Last edited: Mar 22, 2020
  12. urbanrifleman

    urbanrifleman Site $$ Sponsor

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    I know the guy that developed all the TZ powders. You can ask him yourself. He posts on here.
     
  13. 284winner

    284winner Gold $$ Contributor

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    I'm in a place where I'm gonna load some 338 lm with 200/210s for fire forming. I'm using rl23 for this use. Not too concerned now about temp sensitivity but I'll probably use this powder for loading 230 eldx loads this fall. I've had good success with it in my 22-250ai but don't usually use it in cold weather like deer season. Be curious to hear your results
     
  14. savageshooter86

    savageshooter86 Silver $$ Contributor

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    I’m in S GA and it’s about to get hot. So we will see. So far 54F/68F no difference in speed. Only data I have at this point. Gun and load seem they will hammer. Looks promising so far
     
  15. Fast14riot

    Fast14riot Silver $$ Contributor

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    I switched to RL23 from H4831 and it is far more stable than H4831, which isn't bad to begin with. I'm in Nothern CA I can shoot from 35-110 and dont need to adjust my load. Best powder I've found for my 260AI, and I can use H4831 starting data safely. (For my cartridge, this is not a blanket statement, although it is very similar to H4831)
     
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  16. klamathsteel

    klamathsteel

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    You are using RL23 in your 6mm rem ?? Care to share info ? I have a very nice OLD 6MM rem 40X.
     
  17. dmoran

    dmoran Donovan Moran Silver $$ Contributor

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    Even more mediated input yet, by insinuating: "From the guy that developed those powders for Alliant".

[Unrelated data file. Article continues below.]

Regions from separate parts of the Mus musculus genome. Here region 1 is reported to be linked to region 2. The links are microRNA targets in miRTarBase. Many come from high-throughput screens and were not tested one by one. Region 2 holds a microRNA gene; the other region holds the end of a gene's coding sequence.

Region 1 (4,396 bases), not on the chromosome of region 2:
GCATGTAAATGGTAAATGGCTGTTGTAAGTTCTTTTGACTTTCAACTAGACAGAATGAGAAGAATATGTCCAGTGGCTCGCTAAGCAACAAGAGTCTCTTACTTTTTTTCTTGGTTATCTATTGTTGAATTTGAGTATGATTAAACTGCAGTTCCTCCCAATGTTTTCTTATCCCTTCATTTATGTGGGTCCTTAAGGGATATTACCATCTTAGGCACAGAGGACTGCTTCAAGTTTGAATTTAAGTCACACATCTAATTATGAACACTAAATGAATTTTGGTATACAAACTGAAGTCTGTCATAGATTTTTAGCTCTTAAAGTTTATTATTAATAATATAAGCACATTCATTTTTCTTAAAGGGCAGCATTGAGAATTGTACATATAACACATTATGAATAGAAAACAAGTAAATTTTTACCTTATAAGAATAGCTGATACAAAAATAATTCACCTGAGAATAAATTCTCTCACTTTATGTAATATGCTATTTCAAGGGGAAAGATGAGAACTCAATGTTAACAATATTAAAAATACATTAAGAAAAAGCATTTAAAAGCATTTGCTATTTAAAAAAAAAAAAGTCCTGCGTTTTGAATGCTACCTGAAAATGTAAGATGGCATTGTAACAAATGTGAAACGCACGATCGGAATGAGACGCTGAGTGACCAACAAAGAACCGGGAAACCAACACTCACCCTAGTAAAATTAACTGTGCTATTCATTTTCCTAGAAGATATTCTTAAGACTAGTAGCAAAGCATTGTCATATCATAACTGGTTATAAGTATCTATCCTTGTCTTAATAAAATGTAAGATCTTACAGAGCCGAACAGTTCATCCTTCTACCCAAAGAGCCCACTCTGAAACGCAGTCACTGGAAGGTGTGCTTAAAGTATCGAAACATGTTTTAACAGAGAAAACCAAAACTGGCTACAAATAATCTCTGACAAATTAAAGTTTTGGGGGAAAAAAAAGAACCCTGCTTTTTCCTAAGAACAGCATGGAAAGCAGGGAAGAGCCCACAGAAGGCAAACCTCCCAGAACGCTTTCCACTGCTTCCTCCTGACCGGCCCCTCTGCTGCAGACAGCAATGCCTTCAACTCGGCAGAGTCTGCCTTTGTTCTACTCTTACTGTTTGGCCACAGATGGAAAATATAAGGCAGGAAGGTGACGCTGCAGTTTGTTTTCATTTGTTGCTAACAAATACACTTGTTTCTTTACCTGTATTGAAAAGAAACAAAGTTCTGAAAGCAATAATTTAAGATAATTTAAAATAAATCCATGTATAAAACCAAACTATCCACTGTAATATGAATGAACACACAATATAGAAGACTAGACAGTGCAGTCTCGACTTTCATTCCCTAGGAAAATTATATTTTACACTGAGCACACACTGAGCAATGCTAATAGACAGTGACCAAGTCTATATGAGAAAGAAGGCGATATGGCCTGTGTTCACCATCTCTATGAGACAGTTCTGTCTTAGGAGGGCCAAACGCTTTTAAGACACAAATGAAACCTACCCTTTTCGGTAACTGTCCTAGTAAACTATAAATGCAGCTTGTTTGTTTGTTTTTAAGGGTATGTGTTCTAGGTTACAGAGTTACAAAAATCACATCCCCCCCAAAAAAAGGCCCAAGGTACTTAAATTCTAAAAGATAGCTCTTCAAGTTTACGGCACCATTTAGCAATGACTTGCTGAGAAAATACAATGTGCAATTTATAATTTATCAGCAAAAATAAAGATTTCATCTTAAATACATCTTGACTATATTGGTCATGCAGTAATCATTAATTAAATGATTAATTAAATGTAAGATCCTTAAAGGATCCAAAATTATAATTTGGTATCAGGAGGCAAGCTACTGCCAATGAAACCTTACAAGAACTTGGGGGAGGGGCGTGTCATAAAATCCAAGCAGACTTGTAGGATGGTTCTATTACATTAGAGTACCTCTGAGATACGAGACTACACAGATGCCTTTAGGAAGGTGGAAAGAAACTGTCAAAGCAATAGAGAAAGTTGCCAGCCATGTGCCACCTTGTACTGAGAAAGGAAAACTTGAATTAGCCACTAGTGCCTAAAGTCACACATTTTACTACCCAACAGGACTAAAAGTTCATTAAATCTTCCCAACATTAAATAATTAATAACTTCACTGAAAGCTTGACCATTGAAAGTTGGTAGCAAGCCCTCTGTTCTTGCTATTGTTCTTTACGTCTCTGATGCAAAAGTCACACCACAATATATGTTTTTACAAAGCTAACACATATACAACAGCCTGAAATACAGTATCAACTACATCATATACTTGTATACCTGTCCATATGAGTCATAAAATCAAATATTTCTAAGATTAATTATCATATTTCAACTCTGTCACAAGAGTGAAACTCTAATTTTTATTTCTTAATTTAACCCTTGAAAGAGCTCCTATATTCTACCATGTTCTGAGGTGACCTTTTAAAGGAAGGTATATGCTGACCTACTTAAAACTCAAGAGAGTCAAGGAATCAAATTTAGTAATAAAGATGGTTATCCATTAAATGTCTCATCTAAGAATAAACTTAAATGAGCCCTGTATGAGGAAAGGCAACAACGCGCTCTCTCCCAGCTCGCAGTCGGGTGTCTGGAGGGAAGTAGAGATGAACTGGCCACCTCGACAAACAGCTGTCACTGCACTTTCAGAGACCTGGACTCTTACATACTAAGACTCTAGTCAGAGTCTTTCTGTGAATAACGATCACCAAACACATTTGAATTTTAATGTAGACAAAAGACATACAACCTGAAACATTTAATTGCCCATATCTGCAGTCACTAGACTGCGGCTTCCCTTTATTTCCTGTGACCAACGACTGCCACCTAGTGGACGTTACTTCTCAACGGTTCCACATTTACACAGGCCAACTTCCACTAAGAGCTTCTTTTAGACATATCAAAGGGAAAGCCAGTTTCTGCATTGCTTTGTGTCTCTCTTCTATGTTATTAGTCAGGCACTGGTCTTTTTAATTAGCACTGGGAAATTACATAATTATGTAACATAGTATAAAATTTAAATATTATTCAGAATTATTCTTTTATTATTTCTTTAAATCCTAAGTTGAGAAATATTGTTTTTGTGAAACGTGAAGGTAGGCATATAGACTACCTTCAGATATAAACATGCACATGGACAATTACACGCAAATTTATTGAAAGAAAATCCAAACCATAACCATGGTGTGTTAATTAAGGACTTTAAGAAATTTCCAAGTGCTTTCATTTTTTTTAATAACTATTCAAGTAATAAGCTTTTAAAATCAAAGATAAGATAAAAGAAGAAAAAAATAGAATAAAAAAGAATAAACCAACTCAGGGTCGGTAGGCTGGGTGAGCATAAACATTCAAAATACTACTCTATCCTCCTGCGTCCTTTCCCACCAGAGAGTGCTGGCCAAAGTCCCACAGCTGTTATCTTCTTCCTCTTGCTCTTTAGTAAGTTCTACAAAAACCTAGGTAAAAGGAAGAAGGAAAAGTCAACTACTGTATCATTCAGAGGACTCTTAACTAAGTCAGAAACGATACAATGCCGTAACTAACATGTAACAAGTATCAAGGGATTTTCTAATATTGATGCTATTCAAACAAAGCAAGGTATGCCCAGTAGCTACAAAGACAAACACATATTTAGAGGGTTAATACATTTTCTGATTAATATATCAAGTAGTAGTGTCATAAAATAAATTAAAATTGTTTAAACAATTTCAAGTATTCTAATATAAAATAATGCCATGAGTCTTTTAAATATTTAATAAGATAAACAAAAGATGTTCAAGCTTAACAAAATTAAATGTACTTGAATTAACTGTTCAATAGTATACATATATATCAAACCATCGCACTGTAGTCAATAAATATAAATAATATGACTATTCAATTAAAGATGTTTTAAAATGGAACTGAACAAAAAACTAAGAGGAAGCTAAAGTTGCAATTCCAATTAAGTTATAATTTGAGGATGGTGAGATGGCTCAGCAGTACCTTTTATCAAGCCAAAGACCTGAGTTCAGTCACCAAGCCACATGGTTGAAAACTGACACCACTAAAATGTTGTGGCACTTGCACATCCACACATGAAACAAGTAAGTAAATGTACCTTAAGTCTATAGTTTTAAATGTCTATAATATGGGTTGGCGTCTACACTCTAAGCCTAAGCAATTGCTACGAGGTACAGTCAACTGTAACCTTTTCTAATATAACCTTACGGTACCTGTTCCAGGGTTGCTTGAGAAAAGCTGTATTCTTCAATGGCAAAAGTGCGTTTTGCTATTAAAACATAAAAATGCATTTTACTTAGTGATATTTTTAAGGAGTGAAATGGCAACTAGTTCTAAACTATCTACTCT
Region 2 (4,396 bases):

With that said, I am fully aware of who you are referring to. In years past, have spoken with him on the phone, email & PM exchanges, and conducted tests with RL16 for Alliant before it's public release, that were orchestrated through him directly. Not taking away from Paul's propellant head engineer position at Vista Outdoors, but he is not: ".... the guy that developed those powders for Alliant" as your insinuating.
    Will also suggest to re-read his Q&A email response more thoroughly, for the actual context meanings, and to who it says developed those powders (and technologies). And suggest, to physically look at and compare the actual kernels of each.
     
    Last edited: Mar 26, 2020
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  18. 284winner

    284winner Gold $$ Contributor

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    Wow. I never thought H4831 had any temp sensitivity issues. Been using it for decades with zero issues here in northern Mi. Used in well below zero thru well above 90 with excellent results throughout the temp ranges. Can't imagine any powder being more temp insensitive.
     
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  19. ballisticxlr

    ballisticxlr

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    My tests produced a curve which is a fairly flat slope from 0F to 90F. After 90F the curve sharpened. From 0-130F ammo temp (these are not ambient air temps but ammo temps) the span was ~50fps on a charge weight of 45 grains in a 6mm bore 26" long. It was as stable as H4350 if not a little better. That is a single test. I have other test data sets on it but I'm not really wanting to dig through my records to find them. In the middle of the temp range, from 50-80F the noise in the numbers was greater than the signal.
     
  20. Mikemci

    Mikemci Gold $$ Contributor

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    What works in my rifle is 100 gr. Nosler Partition, 46.6 gr. RL23, Nosler brass.